(from More Than Human Research 06/12/2013 http://www.morethanhumanresearch.com)
In 2002 Owain Jones (with Paul Cloke) published the book Tree Cultures and since then has kept up a series of conversations with academics, artists and professionals about ‘aboriculture’. Recently, Owain has been in conversation with the poet Frances Presley who became aware of his work on trees through the book. Frances writes poetry and prose on landscape, language, nature and history. Her current Arts Council funded project involves engaging with individual trees in particular landscape settings. In late October, Owain and Frances spent a day visiting trees sites in Bristol and also met with the botanist Libby Houston who is an expert on the rare whitebeam trees that grow in Avon Gorge Bristol. Below is an extract of their conversation and some pictures of the day…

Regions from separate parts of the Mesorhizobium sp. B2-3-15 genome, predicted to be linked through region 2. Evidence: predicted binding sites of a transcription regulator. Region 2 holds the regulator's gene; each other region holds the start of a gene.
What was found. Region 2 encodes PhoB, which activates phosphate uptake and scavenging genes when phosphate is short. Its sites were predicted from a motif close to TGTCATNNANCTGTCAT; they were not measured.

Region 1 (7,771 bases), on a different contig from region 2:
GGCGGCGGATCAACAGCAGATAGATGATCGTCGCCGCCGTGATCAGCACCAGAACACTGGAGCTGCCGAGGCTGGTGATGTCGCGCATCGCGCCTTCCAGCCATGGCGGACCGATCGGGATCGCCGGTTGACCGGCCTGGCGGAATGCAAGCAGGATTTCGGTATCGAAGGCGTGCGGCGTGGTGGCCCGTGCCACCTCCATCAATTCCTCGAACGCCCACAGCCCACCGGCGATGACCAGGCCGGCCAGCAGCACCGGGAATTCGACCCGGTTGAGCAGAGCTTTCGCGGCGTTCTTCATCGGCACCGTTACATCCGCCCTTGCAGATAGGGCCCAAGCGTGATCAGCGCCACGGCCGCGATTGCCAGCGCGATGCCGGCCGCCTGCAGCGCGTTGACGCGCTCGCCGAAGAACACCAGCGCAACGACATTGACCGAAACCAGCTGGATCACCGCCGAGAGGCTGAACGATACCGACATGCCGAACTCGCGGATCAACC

24 October 2013, Arnos Vale cemetery, Bristol.
FP: I am very conscious of the difference between urban space and somewhere like Exmoor, especially the context and extent of it. As an artist you could take a close up of a leaf or a tree and it could be anywhere, but it isn’t. As a writer in London I am conscious all the time of the thinness of it…
FP: The thinness of the experience in terms of the tree and where it is situated – the fragility of nature before you get back into the urban. It is a completely different experience to having that almost infinite reach you get in wild landscapes. I think trees behave in different ways in the city – as well as people.
OJ: How definable is that?
FP: I think it happens in the work. Using language you draw in more aspects of the landscape and the people who live there, the whole area.
OJ: Some aspects of that must be unconscious.
FP: Yes, there is a richness and density of experience on the moor which makes itself felt in the writing.
OJ: Which is the opposite to thinness I suppose.
FP: But the thinness is also interesting, almost more interesting at times. There are violent juxtapositions, such as the trees and the graffiti on the Parkland Walk in London – a disused railway line. Trees are stressed in the city, even sometimes graffitied, as if they were another brick wall.